Matthew 10:12
And when ye come into an house, salute it.
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(12) When ye come into an house.—The English indefinite article is misleading. We must read “into the house,” i.e., the dwelling of the man who had been reported as worthy. The salutation, as the words that follow imply, was the familiar, “Peace be with thee—Peace be to this house” (Luke 10:5).

10:5-15 The Gentiles must not have the gospel brought them, till the Jews have refused it. This restraint on the apostles was only in their first mission. Wherever they went they must proclaim, The kingdom of heaven is at hand. They preached, to establish the faith; the kingdom, to animate the hope; of heaven, to inspire the love of heavenly things, and the contempt of earthly; which is at hand, that men may prepare for it without delay. Christ gave power to work miracles for the confirming of their doctrine. This is not necessary now that the kingdom of God is come. It showed that the intent of the doctrine they preached, was to heal sick souls, and to raise those that were dead in sin. In proclaiming the gospel of free grace for the healing and saving of men's souls, we must above all avoid the appearance of the spirit of an hireling. They are directed what to do in strange towns and cities. The servant of Christ is the ambassador of peace to whatever place he is sent. His message is even to the vilest sinners, yet it behoves him to find out the best persons in every place. It becomes us to pray heartily for all, and to conduct ourselves courteously to all. They are directed how to act as to those that refused them. The whole counsel of God must be declared, and those who will not attend to the gracious message, must be shown that their state is dangerous. This should be seriously laid to heart by all that hear the gospel, lest their privileges only serve to increase their condemnation.And when ye come into a house, salute it - The word "house" here evidently means "family," as it does in the following verse.

See also Matthew 12:25, and John 4:53; "And himself believed and his whole house." The apostles were directed to salute the family - to show them the customary tokens of respect, and to treat them with civility. Religion never requires or permits its friends to outrage the common rules of social contact. It demands of them to exhibit to all the customary and proper tokens of respect, according to their age and station, 1 Peter 2:12-25; 1 Peter 3:8-11; Philippians 4:8. For the mode of salutation, see the notes at Luke 10:4-5.

12. And when ye come into an house—or "the house," but it means not the worthy house, but the house ye first enter, to try if it be worthy.

salute it—show it the usual civilities.

See Poole on "Matthew 10:15".

And when ye come into an house,.... Or the "house"; that is, the house of an hospitable man, when, upon inquiry, found out:

salute it; meaning the inhabitants of it; or, as the Persic version reads, those of the household, especially the master of the family. Some copies add, saying, peace be to this house, as in Luke 10:5 and so read the Vulgate Latin, and Munster's Hebrew Gospel; and is a very just, and proper explanation of saluting: for the usual form of salutation among the Jews was in such words; of which See Gill on Matthew 5:47 by which is meant all kind of happiness, and prosperity, temporal, spiritual, and eternal.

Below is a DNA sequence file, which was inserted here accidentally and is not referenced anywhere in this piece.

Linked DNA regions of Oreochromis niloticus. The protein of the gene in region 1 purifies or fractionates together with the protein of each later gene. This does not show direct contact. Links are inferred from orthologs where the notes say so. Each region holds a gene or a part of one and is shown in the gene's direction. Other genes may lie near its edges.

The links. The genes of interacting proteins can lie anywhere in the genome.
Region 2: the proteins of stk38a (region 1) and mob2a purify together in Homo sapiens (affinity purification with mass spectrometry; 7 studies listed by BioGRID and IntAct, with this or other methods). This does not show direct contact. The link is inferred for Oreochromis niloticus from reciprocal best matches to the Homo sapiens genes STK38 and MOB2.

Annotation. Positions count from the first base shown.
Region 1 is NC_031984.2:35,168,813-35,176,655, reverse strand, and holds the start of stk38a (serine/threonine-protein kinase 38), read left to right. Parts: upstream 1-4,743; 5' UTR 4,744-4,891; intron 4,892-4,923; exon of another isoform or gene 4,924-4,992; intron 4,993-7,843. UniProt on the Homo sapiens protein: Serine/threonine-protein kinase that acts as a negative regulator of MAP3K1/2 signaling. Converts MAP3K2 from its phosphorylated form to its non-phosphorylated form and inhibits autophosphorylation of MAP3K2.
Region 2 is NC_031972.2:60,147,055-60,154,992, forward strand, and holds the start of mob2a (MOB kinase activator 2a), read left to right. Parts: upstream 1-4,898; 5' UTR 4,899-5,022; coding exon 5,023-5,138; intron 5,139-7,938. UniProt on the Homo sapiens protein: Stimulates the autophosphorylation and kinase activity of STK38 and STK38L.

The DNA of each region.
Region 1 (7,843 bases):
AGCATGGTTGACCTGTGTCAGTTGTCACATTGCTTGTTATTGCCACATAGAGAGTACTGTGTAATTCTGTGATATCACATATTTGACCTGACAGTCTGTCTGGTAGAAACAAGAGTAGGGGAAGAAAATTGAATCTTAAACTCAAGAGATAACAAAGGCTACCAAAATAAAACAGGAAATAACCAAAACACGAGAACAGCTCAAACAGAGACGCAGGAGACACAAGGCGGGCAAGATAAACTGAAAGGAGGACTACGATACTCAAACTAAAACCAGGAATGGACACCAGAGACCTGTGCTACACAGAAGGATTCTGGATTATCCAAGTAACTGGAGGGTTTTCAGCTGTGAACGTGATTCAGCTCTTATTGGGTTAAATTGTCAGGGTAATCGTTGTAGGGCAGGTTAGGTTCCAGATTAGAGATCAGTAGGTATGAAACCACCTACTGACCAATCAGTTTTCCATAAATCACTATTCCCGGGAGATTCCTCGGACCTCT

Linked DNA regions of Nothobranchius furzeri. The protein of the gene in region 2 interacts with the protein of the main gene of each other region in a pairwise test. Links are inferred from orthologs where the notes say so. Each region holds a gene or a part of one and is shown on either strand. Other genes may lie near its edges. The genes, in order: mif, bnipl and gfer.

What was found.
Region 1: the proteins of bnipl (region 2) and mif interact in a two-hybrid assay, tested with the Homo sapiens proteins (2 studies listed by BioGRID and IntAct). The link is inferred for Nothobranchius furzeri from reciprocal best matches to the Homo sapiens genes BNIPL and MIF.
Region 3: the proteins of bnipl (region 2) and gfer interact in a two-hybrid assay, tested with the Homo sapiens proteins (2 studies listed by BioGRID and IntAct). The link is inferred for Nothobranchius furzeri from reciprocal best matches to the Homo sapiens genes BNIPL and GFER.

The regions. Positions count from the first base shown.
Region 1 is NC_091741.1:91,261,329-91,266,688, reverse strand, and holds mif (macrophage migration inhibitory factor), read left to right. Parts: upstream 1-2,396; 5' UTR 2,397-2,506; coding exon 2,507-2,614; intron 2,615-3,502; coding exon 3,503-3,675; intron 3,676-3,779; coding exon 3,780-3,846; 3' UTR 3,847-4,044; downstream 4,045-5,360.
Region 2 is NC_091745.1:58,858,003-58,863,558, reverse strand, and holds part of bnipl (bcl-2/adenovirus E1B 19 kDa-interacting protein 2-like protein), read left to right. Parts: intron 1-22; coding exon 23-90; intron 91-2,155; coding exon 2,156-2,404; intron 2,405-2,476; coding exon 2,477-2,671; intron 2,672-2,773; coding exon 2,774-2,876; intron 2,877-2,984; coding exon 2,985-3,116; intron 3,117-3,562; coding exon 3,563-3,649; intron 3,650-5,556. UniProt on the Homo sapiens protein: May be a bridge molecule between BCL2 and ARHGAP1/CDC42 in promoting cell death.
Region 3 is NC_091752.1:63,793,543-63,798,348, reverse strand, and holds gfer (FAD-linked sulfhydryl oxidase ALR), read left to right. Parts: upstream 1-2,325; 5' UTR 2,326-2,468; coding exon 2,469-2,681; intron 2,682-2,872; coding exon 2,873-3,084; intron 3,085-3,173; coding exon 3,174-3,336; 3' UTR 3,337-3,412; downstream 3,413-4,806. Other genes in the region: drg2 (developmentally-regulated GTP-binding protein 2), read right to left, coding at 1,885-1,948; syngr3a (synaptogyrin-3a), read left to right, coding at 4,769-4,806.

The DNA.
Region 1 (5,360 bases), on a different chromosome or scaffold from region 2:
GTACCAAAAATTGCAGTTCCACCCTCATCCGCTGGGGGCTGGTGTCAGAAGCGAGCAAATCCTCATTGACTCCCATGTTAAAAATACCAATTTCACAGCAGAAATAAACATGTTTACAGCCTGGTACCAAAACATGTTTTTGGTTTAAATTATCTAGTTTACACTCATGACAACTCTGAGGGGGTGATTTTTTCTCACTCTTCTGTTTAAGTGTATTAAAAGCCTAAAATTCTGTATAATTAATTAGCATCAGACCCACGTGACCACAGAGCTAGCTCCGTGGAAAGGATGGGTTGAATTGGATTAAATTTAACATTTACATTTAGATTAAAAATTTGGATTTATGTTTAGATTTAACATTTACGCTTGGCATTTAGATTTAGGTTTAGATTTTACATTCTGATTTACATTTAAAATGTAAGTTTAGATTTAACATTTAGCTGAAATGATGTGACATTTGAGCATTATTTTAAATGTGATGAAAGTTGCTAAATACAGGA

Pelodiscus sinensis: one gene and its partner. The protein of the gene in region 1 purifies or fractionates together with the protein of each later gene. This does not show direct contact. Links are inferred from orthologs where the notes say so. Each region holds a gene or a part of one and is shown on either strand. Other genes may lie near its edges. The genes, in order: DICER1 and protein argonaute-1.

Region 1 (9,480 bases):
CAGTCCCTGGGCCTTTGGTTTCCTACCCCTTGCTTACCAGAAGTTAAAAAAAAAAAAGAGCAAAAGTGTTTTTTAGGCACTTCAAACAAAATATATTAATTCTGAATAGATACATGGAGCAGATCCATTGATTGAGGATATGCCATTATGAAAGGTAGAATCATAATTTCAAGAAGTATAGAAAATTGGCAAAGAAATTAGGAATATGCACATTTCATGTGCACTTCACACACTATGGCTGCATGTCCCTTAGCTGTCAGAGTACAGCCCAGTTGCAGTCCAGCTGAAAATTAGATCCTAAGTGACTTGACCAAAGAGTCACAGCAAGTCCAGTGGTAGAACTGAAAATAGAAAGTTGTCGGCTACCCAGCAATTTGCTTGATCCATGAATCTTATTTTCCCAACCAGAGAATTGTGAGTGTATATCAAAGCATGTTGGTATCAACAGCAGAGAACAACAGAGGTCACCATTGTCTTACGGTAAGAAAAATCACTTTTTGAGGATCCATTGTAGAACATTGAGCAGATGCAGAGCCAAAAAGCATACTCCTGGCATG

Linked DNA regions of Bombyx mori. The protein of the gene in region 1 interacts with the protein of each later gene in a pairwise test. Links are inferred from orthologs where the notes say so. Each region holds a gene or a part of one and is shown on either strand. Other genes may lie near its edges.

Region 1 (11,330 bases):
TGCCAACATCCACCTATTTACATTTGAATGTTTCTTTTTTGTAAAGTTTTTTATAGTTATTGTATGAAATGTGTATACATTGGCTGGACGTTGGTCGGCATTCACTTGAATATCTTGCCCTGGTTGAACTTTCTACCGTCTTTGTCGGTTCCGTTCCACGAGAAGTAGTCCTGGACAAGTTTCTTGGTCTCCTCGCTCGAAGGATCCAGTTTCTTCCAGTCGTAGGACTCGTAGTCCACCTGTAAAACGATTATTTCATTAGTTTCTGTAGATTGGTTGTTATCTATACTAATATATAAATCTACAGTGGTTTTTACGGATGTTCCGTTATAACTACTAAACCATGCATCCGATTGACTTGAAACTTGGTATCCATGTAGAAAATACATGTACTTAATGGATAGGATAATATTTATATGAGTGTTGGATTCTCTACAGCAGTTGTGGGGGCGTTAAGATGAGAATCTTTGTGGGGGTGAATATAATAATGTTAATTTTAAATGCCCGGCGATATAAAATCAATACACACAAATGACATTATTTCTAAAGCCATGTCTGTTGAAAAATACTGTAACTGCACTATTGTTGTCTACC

And when ye come into an house, salute it.
Matthew 10:12. Εἰς τὴν οἰκίαν] This does not mean the house at which you arrive (de Wette), but that which belongs to him whom, on inquiry, you find to be worthy of you (Matthew 10:11), and where, if the owner is worthy, you are to stay until you remove to another locality. The article is definite as referring to κἀκεῖ.

ἀσπάσασθε αὐτήν] Euth. Zigabenus: ἐπεύχεσθε εἰρήνην αὐτῇ, the usual form of salutation, שָׁלוֹם לְךָ, Genesis 40:23; Jdg 19:20; Luke 10:5.

Matthew 10:12. τὴν οἰκίαν, the house selected after due inquiry.—ἀσπάσασθε, salute it, not as a matter of formal courtesy, but with a serious mind, saying: “peace be with you,” thinking the while of what peace the kingdom can bring.

12. when ye come into a house] Translate, when ye are entering into the house, i. e. the house of him who is indicated as “worthy.” The injunction to remain in the same house was, perhaps, partly to avoid feasting from house to house, partly for the sake of secrecy—a necessary precaution in after times. Such “worthy” hosts of the Church afterwards were Lydia at Philippi (“If ye have judged me to be faithful to the Lord, come into my house and abide there.” Acts 16:15), Jason at Thessalonica, Gaius perhaps at Derbe, see Romans 16:23. This kind of general hospitality is still recognised as a duty in the East, where indeed it may be regarded as a necessity.

salute it] Saying “Peace be unto you,” (shalom l’cha,) the usual salutation at this day.

Matthew 10:12. Ἀσπάσασθε, salute) i.e. say שלום, peace, mentioned in Matthew 10:13, i.e. salvation. Our Lord adopted formulæ and ceremonies already observed, but He elevated them to a higher use.

Verses 12, 13. - Parallel passage: Luke 10:5, 6 (the seventy). Your very entrance is to be an occasion of imparting spiritual blessing if the house be receptive of it. Verse 12. - And when ye come; and as ye enter (Revised Version), synchronous with the moment of your entrance (cf. Luke 17:12). Into an house; the house (Revised Version); i.e. of him who is worthy. Salute it. With the usual greeting of "Peace" (Judges 18:15; 1 Samuel 25:5, 6). Observe that Christ practised what he preached (John 20:19 [Luke 24:3]). Matthew 10:12When ye come into (εἰσερχόμενοι)

The Greek indicates more distinctly the simultaneousness of the entrance and the salutation: as ye are entering. Rev., as ye enter. So of the departure, as ye are going forth (ἐξερχόμενοι, Matthew 10:14).

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